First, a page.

“In Jesus’ name we pray, Amen.” Is this just habit, a formal closing in public prayer? Or, is it a powerful declaration that we who pray in that name are in Him to whom that name belongs? Well, Christians from the time of Christ onward have prayed in the name of God’s Son. But only for the past two-hundred years or so has that name been relegated to the end of every prayer. Even though in many prayers it may be added as an afterthought, a nice closing that informs others in the room the prayer is about to end, the practice itself became popular during this modern era when the deity of the Son was being everywhere challenged. Ending petitions to the Father in the name of Jesus was a way for orthodox Christians to defend His divinity.
Nonetheless, praying in His name — whether at the beginning, middle, or end of a prayer — has much scriptural warrant. The apostle John records Jesus saying, “In that day you will ask nothing of me. Truly, truly, I say to you, whatever you ask of the Father in my name, he will give it to you” (16:23). Far from a how-to lesson on “name-it-and-claim-it” prayer, Jesus is preparing His disciples for a time when He would not be present with them in the body. After His ascension, the disciples will not be able to ask Jesus anything at all to His face; but at the same time, after His ascension, they will have the Holy Spirit revealing truth to them. Thus, they will be able to petition the Father directly in the name of the Messiah, that is, in a spirit of full agreement with the will and purposes of Jesus, whose will was, of course, always in accord with His Father’s.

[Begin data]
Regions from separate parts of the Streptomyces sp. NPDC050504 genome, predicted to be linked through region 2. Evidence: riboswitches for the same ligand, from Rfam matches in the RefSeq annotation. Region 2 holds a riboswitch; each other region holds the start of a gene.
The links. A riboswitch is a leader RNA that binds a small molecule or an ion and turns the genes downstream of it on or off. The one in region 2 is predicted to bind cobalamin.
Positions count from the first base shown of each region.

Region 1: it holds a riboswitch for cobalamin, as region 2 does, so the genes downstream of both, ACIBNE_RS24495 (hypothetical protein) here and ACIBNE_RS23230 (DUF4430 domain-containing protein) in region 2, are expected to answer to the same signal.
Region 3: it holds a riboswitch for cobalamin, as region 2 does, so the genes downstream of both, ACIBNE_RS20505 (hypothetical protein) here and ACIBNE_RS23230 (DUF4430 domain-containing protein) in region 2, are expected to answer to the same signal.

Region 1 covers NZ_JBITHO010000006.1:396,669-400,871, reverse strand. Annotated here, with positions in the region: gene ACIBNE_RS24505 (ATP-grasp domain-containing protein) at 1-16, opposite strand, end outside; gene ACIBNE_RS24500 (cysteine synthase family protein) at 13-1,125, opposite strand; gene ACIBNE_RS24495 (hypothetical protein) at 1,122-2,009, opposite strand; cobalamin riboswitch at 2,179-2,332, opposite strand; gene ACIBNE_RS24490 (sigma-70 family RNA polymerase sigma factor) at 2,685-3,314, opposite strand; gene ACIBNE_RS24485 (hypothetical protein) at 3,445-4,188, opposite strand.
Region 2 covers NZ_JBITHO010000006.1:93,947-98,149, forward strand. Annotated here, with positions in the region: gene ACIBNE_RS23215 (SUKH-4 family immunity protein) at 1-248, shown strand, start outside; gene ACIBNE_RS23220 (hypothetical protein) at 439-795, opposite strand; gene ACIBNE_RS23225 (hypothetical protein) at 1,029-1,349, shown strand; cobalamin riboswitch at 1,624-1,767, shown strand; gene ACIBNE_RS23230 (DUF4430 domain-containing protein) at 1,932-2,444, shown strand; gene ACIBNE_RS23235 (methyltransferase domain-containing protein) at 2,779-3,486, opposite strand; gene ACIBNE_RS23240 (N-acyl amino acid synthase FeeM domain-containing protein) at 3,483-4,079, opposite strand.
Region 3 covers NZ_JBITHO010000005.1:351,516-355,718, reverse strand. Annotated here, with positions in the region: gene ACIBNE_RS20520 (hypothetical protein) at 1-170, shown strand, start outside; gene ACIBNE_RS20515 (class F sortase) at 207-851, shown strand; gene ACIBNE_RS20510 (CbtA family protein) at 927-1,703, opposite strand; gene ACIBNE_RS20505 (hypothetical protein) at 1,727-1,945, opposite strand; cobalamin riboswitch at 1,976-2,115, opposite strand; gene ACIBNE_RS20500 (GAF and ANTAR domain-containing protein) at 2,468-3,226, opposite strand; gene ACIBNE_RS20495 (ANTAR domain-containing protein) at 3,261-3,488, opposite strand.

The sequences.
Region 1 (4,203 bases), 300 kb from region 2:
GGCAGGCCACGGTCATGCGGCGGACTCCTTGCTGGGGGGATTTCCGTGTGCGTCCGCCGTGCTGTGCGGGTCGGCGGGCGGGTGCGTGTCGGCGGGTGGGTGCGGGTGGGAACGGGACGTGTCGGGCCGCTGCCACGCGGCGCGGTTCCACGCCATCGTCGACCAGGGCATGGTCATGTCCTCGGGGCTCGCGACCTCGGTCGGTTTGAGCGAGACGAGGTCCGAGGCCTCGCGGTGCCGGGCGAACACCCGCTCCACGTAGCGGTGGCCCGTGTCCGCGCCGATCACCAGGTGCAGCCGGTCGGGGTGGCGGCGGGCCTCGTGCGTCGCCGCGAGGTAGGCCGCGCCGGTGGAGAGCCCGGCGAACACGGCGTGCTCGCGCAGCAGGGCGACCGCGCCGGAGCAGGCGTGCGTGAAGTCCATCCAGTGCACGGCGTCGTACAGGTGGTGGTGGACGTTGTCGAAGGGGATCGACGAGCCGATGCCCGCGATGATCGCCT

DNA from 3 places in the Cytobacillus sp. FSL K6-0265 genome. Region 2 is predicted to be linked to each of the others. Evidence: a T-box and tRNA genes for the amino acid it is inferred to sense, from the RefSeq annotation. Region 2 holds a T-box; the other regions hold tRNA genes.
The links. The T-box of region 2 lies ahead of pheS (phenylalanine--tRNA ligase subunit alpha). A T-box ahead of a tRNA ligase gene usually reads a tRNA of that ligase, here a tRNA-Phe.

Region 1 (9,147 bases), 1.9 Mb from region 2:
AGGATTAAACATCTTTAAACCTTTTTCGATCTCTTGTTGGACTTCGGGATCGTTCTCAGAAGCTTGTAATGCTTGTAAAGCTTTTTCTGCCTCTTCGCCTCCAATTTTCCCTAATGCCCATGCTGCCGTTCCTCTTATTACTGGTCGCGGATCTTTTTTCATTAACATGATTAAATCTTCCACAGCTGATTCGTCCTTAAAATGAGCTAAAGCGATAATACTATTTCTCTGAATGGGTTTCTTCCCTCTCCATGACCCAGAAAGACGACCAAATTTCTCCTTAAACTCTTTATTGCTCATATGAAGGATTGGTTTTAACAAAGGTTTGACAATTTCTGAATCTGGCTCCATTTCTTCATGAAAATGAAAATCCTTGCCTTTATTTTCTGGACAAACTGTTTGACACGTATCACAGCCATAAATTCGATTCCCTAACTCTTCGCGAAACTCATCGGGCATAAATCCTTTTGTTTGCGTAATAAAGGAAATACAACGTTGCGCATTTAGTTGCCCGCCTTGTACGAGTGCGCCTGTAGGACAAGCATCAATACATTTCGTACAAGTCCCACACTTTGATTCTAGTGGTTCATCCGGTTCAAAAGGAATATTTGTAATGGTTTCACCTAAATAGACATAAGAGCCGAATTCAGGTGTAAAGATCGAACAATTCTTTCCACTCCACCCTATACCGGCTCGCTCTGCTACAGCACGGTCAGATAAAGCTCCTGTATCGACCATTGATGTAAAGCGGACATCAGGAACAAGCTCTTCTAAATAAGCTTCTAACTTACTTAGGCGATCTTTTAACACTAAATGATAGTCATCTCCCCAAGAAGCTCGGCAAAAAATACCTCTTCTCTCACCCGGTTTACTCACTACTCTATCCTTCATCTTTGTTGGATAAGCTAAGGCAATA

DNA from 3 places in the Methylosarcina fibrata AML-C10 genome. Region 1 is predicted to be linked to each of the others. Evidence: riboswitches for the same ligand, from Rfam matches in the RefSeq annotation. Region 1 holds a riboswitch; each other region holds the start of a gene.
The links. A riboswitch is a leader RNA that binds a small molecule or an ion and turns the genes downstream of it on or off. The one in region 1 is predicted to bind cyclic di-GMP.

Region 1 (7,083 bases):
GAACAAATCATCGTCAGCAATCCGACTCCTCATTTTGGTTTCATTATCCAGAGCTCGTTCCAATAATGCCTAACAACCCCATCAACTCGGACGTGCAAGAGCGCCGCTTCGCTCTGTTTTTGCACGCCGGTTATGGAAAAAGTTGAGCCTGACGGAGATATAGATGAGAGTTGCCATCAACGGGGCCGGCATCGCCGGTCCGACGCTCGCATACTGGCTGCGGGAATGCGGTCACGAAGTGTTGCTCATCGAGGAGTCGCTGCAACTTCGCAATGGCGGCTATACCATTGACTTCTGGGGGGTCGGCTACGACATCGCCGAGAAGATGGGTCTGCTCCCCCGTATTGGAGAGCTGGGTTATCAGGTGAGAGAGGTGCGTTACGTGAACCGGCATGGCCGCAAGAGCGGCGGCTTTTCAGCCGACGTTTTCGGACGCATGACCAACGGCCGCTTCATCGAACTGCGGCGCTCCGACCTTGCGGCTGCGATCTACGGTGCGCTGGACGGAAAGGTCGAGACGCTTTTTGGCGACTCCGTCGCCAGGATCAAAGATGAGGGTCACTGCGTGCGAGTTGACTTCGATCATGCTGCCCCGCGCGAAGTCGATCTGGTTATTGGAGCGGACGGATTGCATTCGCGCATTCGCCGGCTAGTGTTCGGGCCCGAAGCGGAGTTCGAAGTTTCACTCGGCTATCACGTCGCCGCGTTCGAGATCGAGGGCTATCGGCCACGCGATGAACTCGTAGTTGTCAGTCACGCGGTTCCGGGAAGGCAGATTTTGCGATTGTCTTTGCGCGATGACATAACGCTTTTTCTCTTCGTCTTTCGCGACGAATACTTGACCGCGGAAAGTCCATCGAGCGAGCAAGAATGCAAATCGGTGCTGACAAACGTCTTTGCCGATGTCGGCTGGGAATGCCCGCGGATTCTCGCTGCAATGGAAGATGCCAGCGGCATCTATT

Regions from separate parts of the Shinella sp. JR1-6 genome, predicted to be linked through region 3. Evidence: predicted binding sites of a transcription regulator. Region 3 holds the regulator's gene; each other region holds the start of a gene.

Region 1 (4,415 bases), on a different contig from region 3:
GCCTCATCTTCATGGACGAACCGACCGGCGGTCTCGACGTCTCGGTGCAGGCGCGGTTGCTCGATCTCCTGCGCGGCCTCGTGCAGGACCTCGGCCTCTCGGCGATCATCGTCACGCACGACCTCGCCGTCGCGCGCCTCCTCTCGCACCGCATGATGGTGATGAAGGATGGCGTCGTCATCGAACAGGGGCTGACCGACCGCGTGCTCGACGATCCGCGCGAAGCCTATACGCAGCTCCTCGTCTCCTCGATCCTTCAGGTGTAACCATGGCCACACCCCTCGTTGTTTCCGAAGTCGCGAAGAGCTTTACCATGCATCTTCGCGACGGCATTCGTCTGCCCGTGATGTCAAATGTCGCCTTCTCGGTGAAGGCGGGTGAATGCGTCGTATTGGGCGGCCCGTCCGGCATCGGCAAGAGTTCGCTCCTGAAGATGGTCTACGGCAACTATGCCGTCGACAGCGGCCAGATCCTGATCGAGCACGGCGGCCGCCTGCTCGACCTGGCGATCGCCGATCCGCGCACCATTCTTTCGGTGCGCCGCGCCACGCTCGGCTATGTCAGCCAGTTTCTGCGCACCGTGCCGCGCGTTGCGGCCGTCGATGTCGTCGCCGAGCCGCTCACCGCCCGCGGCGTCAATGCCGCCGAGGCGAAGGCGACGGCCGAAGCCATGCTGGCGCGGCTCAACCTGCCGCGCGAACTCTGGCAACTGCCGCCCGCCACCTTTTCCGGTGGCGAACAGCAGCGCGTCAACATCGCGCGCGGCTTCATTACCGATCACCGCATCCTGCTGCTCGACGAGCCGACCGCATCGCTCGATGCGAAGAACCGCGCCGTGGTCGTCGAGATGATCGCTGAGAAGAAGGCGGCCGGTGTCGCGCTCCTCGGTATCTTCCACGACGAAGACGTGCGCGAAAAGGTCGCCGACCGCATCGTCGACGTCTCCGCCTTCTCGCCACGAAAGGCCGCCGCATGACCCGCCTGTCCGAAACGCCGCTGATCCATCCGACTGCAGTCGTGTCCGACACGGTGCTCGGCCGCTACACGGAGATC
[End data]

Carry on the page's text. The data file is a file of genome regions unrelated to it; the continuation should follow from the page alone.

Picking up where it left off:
Praying in His name, then, simply means that we are privileged to implore the Father boldly through the authority of His Son. In the name of the Logos, our Lord, we express praise and adoration of the sovereign God. In the name of Christ, our Messiah, we confess our sins and ask for forgiveness. In the name of the Savior, our Shepherd and Overseer, we give thanks to God for His great goodness and profound love. In the name of the Son of Man, we petition God for ourselves and others, entreating Him to show mercy and grace by virtue of our union with the Suffering Servant, who, “though he was in the form of God, did not count equality with God a thing to be grasped.” Instead, Jesus gave up His power and glory, becoming like one of us (Phil. 2:6–8). So, then, may we become like Him, and may our praying in the name of Jesus be more than a mood-setting formal ending.